calcOpticalFlowPyrLK losing single user-defined tracking point

asked 2013-12-15 18:32:13 -0500

lhotchkiss gravatar image

I am trying to write a python program to track a user's head movement based on a single point between their eyes. I am using OpenCV 2.4.5 and calcOpticalFlowPyrLK. I set the initial point using HAAR points, and the initial point is correct, but after the first call to calcOpticalFlowPyrLK the program is now tracking a completely different point. I'm not very familiar with computer vision, so I can't figure out why its losing the initial point.

I'm using python 2.7, Fedora 18, and OpenCV 2.4.5.

My code:

import numpy as np
import cv2

cap = cv2.VideoCapture(0)

# loading the classifiers
hcf = cv2.CascadeClassifier('/usr/share/OpenCV/haarcascades/haarcascade_frontalface_default.xml')
hce = cv2.CascadeClassifier('/usr/share/OpenCV/haarcascades/haarcascade_eye.xml')

# params for ShiTomasi corner detection
feature_params = dict( maxCorners = 100,
                       qualityLevel = 0.3,
                       minDistance = 7,
                       blockSize = 7 )

# Parameters for lucas kanade optical flow
lk_params = dict( winSize  = (15,15),
                  maxLevel = 2,
                  criteria = (cv2.TERM_CRITERIA_EPS | cv2.TERM_CRITERIA_COUNT, 10, 0.03))

# Create some random colors
color = np.random.randint(0,255,(100,3))

# Take first frame and find corners in it
ret, old_frame =
old_gray = cv2.cvtColor(old_frame, cv2.COLOR_BGR2GRAY)

# Create a mask image for drawing purposes
mask = np.zeros_like(old_frame)

first = True
    #Get new frame
    ret,frame =
    frame_gray = cv2.cvtColor(frame, cv2.COLOR_BGR2GRAY)

    #First iteration, calcualte the face
        first = False
        faces = hcf.detectMultiScale(frame_gray, minSize=(100, 100))
        face = faces[0]
        print face[0],face[1],face[2],face[3]

        p0 = [[((face[0] + (face[2]/2)),(face[1] + (face[3]/3)))]]
        p0 = np.float32(np.asarray(p0))
        print "p0", p0

    #cv2.rectangle(frame,(face[0], face[1]), (face[0] + face[2], face[1] + face[3]),(155, 255, 25),2)
    #Draw circle at initial point,((face[0] + (face[2]/2)),(face[1] + (face[3]/3))),5,(155, 255, 25))

    # calculate optical flow
    p1, st, err = cv2.calcOpticalFlowPyrLK(old_gray, frame_gray, p0, None, **lk_params)

    # Select good points
    if st==1:
        good_new = p1[st==1]
        good_old = p0[st==1]

        # draw the tracks
        for i,(new,old) in enumerate(zip(good_new,good_old)):
            a,b = new.ravel()
            c,d = old.ravel()
            mask = cv2.line(mask, (a,b),(c,d), color[i].tolist(), 2)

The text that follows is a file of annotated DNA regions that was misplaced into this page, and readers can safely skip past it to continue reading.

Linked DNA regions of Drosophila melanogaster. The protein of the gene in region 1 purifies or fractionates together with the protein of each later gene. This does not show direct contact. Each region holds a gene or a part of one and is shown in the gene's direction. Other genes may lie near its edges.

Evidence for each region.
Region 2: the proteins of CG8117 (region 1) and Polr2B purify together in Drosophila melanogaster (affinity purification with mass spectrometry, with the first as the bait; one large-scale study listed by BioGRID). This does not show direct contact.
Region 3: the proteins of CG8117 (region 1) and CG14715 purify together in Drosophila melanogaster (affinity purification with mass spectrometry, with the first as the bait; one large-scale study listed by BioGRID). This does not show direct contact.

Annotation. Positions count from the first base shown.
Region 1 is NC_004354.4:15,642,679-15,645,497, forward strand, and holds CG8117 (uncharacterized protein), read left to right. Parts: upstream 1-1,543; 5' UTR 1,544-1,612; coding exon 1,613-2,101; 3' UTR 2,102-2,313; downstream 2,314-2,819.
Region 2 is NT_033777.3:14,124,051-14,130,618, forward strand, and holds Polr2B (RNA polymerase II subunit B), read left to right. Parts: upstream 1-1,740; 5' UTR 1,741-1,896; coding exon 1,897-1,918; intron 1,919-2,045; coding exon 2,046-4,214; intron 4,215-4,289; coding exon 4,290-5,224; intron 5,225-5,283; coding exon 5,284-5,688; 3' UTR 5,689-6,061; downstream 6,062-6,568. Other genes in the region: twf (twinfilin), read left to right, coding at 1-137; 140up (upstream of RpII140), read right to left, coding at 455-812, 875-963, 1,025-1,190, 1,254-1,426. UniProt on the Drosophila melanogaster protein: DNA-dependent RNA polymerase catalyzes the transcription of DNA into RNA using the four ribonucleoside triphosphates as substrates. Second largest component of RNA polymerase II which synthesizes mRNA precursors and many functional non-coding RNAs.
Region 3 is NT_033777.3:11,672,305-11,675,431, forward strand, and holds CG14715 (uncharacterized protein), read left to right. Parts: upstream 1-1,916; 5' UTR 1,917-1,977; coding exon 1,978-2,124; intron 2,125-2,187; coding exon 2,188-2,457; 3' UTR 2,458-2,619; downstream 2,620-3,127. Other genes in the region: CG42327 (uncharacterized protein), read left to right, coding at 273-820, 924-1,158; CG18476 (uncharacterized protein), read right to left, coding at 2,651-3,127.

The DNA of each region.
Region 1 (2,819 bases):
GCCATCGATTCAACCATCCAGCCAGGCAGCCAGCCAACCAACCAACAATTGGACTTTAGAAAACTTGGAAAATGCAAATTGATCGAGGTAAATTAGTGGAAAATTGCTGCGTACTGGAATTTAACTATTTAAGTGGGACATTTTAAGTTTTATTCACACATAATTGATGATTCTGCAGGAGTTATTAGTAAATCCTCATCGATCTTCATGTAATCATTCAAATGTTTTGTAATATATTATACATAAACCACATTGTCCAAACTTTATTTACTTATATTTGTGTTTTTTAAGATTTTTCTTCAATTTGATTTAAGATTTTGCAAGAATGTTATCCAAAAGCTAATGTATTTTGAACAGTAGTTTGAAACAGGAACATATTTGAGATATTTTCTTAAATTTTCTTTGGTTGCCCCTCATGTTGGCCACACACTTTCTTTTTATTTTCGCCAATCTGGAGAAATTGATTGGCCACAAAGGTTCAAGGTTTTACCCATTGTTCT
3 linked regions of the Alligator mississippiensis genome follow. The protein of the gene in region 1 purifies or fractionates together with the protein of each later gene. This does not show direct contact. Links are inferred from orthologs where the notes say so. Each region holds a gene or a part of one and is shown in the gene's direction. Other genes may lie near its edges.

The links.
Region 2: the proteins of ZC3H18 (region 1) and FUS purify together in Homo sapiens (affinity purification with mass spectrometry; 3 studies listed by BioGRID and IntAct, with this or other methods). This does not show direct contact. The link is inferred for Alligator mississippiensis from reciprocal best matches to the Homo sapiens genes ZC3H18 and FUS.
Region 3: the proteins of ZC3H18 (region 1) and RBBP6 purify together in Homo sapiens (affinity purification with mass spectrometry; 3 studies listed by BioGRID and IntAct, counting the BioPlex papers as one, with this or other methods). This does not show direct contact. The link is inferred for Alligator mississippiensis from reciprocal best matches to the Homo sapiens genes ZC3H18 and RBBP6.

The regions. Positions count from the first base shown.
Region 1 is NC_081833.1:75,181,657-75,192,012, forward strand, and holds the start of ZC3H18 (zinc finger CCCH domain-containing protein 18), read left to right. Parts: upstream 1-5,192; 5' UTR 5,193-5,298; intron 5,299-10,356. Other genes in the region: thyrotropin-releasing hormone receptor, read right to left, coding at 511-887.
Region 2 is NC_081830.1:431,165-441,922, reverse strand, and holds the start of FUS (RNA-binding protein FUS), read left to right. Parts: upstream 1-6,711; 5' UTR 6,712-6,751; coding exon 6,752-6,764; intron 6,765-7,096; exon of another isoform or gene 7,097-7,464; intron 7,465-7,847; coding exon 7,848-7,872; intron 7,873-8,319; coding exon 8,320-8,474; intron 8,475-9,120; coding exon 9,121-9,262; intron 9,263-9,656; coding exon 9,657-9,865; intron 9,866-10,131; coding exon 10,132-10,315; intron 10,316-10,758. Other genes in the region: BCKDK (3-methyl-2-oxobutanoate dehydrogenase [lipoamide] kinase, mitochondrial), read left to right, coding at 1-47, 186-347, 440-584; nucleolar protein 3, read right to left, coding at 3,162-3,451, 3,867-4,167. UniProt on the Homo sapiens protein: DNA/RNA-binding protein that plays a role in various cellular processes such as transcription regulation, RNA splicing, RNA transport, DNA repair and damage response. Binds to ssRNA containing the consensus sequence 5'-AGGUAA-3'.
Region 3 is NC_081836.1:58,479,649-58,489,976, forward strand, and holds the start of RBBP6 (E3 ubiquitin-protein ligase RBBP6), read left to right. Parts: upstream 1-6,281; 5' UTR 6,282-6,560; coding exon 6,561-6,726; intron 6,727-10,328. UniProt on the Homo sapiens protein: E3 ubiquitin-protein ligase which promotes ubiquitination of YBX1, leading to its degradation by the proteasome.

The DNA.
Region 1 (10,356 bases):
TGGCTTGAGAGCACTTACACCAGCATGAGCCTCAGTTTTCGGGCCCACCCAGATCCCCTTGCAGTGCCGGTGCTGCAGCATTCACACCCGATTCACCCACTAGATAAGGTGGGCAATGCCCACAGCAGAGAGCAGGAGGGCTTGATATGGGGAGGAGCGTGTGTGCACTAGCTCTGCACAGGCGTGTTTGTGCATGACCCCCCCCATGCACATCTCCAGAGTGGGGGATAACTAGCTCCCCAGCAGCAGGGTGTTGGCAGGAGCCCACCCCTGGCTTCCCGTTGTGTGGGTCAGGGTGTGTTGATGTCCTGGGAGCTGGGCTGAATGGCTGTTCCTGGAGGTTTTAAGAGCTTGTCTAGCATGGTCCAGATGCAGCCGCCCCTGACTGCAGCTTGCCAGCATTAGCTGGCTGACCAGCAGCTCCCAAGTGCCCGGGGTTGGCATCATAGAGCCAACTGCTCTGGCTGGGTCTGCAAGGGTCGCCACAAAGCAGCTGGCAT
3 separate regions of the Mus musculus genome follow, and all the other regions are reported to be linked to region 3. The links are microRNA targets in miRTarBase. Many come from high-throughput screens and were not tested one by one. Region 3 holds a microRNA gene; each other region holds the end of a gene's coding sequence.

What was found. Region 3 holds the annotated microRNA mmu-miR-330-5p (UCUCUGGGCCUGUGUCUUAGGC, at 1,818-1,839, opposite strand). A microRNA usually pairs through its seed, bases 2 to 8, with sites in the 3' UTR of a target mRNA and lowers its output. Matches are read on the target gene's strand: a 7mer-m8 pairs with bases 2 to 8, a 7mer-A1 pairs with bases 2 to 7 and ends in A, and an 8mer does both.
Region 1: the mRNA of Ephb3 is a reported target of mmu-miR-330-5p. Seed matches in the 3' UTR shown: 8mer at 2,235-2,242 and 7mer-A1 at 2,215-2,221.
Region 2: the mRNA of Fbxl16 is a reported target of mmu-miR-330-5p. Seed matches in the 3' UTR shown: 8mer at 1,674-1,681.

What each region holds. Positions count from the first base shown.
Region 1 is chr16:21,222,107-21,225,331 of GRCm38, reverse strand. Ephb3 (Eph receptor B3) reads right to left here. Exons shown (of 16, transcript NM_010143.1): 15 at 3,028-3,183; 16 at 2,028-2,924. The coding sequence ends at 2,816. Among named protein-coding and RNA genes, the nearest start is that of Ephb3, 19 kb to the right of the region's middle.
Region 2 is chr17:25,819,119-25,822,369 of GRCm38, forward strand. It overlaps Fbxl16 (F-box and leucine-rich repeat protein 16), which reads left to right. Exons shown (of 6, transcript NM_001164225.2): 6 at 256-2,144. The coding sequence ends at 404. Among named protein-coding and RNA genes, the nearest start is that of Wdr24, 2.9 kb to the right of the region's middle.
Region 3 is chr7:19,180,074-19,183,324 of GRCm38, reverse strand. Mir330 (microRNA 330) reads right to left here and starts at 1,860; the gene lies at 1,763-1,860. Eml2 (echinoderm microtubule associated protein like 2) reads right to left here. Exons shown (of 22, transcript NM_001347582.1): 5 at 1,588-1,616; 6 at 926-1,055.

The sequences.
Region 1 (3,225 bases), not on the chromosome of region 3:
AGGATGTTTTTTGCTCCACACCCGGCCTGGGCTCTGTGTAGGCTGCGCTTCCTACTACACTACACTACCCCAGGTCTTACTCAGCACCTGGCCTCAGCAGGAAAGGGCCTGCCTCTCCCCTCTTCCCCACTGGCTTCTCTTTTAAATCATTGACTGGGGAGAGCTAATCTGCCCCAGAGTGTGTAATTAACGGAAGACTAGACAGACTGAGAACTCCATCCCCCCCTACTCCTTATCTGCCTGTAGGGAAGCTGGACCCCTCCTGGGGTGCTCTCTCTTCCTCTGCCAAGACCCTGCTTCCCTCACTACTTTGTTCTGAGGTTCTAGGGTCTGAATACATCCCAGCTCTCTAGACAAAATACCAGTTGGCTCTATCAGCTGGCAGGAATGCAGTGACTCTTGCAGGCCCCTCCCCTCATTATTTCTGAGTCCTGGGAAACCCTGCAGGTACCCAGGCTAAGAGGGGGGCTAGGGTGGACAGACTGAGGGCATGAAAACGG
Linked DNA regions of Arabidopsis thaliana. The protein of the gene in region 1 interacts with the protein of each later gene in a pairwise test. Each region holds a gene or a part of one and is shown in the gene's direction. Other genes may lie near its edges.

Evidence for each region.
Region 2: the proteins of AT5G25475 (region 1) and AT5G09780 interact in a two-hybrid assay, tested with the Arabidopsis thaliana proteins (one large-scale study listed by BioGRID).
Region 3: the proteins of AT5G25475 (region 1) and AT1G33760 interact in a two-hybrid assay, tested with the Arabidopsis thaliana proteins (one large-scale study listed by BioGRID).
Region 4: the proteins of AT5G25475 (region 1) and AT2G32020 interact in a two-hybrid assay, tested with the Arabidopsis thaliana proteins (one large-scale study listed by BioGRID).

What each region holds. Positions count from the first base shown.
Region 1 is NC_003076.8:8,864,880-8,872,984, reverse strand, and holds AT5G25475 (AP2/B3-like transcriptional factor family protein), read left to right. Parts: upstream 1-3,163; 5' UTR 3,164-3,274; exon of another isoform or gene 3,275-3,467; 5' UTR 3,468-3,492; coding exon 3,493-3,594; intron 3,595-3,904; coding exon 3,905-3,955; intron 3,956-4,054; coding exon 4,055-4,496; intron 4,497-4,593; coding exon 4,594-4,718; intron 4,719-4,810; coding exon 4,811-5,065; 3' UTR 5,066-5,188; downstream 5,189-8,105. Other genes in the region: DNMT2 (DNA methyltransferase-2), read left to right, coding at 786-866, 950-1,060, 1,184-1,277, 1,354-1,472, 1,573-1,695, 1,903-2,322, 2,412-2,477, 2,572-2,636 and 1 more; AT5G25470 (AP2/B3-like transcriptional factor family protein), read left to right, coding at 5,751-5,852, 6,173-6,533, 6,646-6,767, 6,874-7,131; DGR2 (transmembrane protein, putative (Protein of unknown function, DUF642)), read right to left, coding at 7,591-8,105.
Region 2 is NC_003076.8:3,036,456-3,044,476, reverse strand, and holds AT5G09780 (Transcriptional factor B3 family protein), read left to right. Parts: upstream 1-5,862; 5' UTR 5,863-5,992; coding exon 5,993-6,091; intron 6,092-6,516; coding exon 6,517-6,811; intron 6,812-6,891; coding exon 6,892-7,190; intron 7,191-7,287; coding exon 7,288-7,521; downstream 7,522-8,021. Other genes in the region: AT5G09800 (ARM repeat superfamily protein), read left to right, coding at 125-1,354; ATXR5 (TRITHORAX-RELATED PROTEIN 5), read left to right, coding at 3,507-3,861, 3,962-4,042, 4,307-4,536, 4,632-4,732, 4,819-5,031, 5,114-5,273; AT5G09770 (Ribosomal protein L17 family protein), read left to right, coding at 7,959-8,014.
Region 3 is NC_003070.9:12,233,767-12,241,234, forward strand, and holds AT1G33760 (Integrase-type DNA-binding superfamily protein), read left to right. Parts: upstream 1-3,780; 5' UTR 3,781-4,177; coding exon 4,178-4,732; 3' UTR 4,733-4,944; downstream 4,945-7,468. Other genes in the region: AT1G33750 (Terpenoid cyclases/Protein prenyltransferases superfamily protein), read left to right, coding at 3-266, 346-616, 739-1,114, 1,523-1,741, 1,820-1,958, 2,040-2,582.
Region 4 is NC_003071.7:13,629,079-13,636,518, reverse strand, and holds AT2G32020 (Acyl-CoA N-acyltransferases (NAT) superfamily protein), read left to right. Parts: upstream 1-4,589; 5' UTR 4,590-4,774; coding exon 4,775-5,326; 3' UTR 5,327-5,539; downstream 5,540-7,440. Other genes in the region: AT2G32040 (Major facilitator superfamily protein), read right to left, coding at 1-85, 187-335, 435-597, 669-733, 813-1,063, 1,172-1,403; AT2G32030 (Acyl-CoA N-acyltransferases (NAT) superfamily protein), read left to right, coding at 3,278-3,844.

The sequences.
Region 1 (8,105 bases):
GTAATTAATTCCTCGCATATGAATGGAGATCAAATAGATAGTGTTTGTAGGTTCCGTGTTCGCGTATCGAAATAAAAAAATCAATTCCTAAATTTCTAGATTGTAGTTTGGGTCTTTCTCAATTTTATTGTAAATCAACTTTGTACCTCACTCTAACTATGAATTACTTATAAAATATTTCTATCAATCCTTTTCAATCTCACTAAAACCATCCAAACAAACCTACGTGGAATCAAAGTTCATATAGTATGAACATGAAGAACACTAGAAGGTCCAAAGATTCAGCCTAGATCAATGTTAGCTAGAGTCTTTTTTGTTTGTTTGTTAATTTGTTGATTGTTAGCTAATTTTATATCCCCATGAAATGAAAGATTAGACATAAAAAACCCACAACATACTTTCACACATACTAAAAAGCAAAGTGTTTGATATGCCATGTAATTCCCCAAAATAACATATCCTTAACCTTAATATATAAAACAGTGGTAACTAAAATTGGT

k = cv2.waitKey(30) & 0xff
    if k == 27:

    # Now update the previous frame and previous points
    old_gray = frame_gray.copy()
    if st==1:
        p0 = good_new.reshape(-1,1,2)

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Does your tracker lose track of points if they are corners detected by cv2.goodFeaturesToTrack? I ask this because Lucas-Kanade optical flow generally works well with corner points. The point that you specified might be featureless (i.e. flat with same textures and no strong gradients). See here for more details:

pyro gravatar imagepyro ( 2013-12-15 19:53:39 -0500 )edit

When I use that code from that link, the tracker identifies many points, and seems to follow them correctly. I actually used that code to base my code off of. The point that I specify in my code is the area directly between the eyebrows above the bridge of the nose, which in general doesn't have any distinct features. After setting the initial point to this location, the tracking point immediately jumps to another area, often my hair, eyebrow, or side of my head. Is there a different tracking function that would work better for an area like that?

lhotchkiss gravatar imagelhotchkiss ( 2013-12-15 20:31:30 -0500 )edit

You may try median-flow tracker. It works by tracking a grid of points (not a single point) in a defined image patch. Each grid point is tracked using Lucas-Kanade optical flow, and the median of this vector field determines location of the patch in the consecutive frame. More details and Python code here: If you still need something more advanced you may consider OpenTLD ( which combines tracking, online learning and detection to robustly track objects. Infact, Median flow tracker is a part of this framework. Hope this helps!

pyro gravatar imagepyro ( 2013-12-16 23:08:14 -0500 )edit